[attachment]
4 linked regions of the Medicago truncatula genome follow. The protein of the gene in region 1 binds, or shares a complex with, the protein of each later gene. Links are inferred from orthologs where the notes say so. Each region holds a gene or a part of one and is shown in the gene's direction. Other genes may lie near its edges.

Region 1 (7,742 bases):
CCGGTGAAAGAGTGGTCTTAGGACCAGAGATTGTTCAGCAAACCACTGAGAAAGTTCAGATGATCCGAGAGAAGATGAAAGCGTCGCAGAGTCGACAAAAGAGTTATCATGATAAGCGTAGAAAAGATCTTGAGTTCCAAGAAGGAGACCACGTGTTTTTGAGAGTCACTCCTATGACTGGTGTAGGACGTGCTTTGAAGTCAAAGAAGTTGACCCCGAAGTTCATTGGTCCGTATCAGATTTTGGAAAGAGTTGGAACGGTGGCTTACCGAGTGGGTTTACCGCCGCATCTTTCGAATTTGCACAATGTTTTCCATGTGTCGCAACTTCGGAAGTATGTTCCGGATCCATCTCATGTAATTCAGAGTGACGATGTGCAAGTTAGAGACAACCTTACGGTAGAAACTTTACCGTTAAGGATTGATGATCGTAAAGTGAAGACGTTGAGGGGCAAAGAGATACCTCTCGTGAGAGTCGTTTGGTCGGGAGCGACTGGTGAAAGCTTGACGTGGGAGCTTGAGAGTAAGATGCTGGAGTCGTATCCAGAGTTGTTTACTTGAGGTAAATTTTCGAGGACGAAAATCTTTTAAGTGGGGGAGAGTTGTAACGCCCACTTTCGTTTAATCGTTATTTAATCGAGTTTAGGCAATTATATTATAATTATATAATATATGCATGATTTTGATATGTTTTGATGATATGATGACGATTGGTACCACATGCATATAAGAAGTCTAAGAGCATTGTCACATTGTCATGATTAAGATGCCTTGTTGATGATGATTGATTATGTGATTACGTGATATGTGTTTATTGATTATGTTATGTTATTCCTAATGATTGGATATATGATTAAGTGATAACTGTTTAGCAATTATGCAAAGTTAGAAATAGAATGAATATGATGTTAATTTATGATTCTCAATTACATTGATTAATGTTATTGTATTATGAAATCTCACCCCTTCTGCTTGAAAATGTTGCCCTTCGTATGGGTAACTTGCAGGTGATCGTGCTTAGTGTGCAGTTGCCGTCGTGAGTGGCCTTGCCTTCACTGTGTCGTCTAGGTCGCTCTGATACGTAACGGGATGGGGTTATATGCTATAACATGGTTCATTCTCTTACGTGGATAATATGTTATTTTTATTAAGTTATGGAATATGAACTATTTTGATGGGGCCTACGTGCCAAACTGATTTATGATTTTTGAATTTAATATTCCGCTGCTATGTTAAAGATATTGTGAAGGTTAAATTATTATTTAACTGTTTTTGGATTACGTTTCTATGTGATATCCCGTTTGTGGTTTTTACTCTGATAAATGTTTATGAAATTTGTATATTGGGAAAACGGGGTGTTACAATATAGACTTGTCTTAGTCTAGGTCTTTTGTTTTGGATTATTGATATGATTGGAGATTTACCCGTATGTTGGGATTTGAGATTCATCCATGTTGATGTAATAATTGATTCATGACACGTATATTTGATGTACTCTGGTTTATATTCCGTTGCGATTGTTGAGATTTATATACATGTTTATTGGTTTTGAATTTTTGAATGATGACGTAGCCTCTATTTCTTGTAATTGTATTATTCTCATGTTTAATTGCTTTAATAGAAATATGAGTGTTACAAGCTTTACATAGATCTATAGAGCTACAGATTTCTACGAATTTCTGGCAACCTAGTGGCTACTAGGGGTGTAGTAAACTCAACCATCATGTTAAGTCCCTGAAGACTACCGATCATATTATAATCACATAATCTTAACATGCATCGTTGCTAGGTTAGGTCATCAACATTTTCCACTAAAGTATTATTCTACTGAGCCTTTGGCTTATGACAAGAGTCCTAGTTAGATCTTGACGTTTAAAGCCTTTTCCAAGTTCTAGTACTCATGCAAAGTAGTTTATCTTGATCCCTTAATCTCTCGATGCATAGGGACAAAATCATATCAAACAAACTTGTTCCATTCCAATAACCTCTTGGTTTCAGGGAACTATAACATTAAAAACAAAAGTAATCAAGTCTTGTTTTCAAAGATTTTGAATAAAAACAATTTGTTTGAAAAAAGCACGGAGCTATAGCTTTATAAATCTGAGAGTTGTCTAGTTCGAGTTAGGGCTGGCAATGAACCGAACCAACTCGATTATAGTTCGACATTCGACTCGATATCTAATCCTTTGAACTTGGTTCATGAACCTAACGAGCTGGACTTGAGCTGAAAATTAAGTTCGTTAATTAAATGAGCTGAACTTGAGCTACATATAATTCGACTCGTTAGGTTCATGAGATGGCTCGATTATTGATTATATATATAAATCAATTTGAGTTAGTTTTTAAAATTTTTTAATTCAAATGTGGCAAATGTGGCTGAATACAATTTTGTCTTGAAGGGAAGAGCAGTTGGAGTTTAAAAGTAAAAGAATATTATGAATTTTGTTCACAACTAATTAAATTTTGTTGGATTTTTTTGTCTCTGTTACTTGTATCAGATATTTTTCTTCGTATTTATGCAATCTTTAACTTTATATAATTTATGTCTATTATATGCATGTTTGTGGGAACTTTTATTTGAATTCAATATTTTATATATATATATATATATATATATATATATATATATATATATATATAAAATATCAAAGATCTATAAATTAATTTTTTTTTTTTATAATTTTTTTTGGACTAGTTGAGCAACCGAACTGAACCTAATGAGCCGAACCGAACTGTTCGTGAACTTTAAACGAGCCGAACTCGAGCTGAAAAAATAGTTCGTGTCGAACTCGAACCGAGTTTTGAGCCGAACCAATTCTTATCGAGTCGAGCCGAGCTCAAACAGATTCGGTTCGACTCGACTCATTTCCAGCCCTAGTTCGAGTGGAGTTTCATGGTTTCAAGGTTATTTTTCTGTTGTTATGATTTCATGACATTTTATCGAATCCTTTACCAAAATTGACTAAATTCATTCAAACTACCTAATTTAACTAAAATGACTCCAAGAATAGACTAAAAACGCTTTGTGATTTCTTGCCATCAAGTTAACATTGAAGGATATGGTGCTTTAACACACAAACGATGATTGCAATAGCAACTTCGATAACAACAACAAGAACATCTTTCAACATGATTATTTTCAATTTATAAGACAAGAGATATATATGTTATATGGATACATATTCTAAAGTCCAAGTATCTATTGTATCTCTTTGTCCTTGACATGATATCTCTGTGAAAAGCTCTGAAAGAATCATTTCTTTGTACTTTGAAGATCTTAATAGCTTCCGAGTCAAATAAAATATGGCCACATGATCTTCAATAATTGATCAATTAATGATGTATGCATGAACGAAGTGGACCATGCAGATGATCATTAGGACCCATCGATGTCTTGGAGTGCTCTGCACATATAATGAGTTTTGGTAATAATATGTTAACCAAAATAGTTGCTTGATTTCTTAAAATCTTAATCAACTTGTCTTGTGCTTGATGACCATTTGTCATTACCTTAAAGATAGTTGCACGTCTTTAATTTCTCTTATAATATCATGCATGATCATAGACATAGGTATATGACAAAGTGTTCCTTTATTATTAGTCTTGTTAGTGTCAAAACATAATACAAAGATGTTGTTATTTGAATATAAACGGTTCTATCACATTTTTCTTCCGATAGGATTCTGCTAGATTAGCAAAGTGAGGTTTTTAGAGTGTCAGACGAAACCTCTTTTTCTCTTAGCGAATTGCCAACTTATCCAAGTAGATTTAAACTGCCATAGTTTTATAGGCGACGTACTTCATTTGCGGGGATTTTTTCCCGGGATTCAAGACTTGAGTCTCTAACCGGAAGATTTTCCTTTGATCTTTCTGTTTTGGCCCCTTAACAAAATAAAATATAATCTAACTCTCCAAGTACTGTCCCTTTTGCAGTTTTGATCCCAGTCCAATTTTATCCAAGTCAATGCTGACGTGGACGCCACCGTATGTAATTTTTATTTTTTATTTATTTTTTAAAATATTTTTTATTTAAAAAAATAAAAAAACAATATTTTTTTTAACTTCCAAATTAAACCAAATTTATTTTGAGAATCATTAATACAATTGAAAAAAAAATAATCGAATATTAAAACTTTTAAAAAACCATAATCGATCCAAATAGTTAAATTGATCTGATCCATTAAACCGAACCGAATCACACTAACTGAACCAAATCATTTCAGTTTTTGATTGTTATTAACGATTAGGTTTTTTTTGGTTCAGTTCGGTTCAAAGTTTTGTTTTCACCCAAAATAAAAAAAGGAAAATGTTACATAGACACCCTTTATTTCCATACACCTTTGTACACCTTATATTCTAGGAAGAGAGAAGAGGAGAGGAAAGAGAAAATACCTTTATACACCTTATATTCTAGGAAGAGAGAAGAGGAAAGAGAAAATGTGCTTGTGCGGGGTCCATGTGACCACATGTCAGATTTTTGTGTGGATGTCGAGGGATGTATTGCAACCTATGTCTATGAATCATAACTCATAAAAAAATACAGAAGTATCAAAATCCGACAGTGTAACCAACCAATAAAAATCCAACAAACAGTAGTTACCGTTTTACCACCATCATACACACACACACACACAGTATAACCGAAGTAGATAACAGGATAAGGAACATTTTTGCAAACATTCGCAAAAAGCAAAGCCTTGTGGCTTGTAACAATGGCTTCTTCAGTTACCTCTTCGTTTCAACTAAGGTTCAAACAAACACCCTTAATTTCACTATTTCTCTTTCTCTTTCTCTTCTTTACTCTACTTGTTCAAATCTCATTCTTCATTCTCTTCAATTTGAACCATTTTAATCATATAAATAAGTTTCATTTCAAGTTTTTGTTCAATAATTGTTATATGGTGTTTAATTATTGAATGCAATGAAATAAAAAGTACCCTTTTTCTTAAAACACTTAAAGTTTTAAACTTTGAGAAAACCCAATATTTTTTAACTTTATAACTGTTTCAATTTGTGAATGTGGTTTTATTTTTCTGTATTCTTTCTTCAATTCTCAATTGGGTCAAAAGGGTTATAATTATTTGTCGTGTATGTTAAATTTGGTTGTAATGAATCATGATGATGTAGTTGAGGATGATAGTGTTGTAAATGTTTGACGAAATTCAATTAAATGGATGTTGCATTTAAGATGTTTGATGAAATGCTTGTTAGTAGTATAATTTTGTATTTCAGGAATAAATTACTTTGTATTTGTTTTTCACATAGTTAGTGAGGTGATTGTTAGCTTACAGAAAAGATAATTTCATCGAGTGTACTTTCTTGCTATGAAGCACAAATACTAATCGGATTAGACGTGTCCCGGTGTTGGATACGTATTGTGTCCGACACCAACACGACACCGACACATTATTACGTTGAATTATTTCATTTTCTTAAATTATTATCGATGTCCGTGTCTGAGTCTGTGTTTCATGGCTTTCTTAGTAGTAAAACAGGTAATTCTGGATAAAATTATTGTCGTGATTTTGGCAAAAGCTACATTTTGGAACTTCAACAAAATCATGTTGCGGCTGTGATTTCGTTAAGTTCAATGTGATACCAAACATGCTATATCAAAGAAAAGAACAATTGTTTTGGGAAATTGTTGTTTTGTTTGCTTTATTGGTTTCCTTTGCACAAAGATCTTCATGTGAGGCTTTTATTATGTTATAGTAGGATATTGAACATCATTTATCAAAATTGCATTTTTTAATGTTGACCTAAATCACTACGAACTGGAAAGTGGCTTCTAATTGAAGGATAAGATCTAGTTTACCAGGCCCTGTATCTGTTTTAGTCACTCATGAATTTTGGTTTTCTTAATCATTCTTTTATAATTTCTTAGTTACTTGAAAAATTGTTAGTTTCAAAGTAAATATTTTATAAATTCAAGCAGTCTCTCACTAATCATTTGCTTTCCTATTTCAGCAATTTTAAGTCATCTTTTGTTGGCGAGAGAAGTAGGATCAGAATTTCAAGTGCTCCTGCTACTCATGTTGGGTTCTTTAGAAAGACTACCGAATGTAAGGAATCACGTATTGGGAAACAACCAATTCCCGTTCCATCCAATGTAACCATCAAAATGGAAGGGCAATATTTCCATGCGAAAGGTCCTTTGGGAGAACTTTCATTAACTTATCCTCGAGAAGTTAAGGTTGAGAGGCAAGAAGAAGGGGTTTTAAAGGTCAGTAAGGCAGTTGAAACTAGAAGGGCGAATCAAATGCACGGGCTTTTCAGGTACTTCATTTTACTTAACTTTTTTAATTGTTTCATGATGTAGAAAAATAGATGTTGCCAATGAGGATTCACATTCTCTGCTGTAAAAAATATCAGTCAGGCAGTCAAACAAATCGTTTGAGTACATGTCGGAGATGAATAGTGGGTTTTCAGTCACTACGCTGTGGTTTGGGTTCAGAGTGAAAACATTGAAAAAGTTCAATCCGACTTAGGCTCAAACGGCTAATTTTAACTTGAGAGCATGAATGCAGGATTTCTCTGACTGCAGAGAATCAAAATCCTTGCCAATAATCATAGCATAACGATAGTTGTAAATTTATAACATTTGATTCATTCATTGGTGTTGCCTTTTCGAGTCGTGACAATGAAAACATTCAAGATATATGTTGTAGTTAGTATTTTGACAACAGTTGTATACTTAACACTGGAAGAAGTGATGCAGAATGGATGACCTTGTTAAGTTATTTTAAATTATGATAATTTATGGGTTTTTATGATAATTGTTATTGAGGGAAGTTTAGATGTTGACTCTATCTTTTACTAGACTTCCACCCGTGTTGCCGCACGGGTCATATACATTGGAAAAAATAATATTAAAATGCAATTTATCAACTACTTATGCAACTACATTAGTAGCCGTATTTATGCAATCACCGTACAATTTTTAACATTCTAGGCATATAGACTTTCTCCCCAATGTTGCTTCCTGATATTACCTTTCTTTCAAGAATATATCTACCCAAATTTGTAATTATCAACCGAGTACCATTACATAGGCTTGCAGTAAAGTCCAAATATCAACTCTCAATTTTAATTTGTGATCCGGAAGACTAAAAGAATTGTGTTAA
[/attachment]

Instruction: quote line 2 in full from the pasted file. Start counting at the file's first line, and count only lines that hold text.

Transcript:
Region 1 (7,742 bases):